Still Can't Trust Husband
Q: A while ago, a mutual friend gave my husband some photos and contact information for an old flame of his. He became so obsessed that he carried several pictures of her around with him constantly. When I discovered this, he discarded them, but then I discovered an e-mail from her asking him to call. I cannot shake my feelings of jealousy and distress. I tried counseling, but I had to stop due to circumstances. My husband -- we're in our 50s, by the way -- treated me differently when this was going on, although he said it was 'no big deal,' and that he wouldn't leave our relationship. The whole thing just startled me so much. Those feelings keep getting triggered and I can't seem to learn to trust him again. Help! -- Kay
Dr. Susan: Mid-life crises are the stuff of umpteen Hollywood movies and bad novels. No doubt your mate fantasized starting over with this past sweetheart of his, combining remembered thrills with the novelty of being with someone who wasn't his so-well-known wife. A lot of people of both genders go through such a stage, but luckily many come to their senses before acting on those urges.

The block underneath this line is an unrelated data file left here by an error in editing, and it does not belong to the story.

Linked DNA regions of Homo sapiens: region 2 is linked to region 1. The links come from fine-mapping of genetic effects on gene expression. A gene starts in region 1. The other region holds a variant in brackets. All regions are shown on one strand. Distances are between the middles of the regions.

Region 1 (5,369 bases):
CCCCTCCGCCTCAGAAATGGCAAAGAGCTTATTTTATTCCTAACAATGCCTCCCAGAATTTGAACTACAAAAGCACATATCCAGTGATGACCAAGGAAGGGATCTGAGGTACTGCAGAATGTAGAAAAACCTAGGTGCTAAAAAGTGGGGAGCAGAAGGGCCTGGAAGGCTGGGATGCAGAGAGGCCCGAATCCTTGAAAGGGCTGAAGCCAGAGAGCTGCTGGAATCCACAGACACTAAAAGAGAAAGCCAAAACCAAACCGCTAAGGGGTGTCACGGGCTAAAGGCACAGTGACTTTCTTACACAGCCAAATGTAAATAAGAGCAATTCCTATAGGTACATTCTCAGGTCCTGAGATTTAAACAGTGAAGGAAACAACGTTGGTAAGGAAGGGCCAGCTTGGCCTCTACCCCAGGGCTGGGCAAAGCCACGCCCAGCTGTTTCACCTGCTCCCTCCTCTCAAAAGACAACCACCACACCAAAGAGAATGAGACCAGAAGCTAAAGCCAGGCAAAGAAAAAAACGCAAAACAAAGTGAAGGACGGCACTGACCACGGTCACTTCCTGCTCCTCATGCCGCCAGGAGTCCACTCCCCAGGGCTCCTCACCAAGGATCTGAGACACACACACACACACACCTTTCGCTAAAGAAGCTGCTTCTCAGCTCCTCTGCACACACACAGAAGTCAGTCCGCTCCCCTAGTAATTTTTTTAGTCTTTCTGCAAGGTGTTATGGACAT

I suspect a big part of your distress is that you don't actually know the full extent of what went on during your husband's out-of-his-head obsessive period. He may have had a full-blown affair, or he may be telling the truth about its much more limited nature. The only way you're ever going to be able to trust him again is if he comes clean about what he was going through emotionally. Tell him that when you discovered those photos, and then came across e-mails that he hadn't shared with you, you naturally wondered what else might be going on. It's trivializing and cruel to tell someone that what's driving them mad with jealousy is "no big deal." You will learn to trust him again when he takes your concerns seriously. It would be most helpful if he would nondefensively sympathize with how you felt when he was being deceptive. Midlife flings, whether consummated or only imagined, are not the core issue. Without attacking your husband's past behavior, ask for his help in rebuilding an honest relationship.
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Susan K. Perry, Ph.D.
Susan K. Perry, Ph.D., is a social psychologist, relationship expert, and bestselling and award-winning author. Her books include Loving in Flow: How the Happiest Couples Get and Stay That Way, and Kylie's Heel, a novel for adults.
Pamela G. Chollet, Ph.D.
Dr. Pamela Chollet has a Ph.D. in clinical psychology and Master degrees in educational psychology and fine arts. Her passion has been helping people face and get through those times when they feel trapped and unable to move forward.
Anna Charbonneau, Ph.D.
Anna Charbonneau, Ph.D., is a clinical psychologist, stress management expert, and author. If you're feeling overwhelmed, stressed out, or struggling to make changes in your life, Anna can help.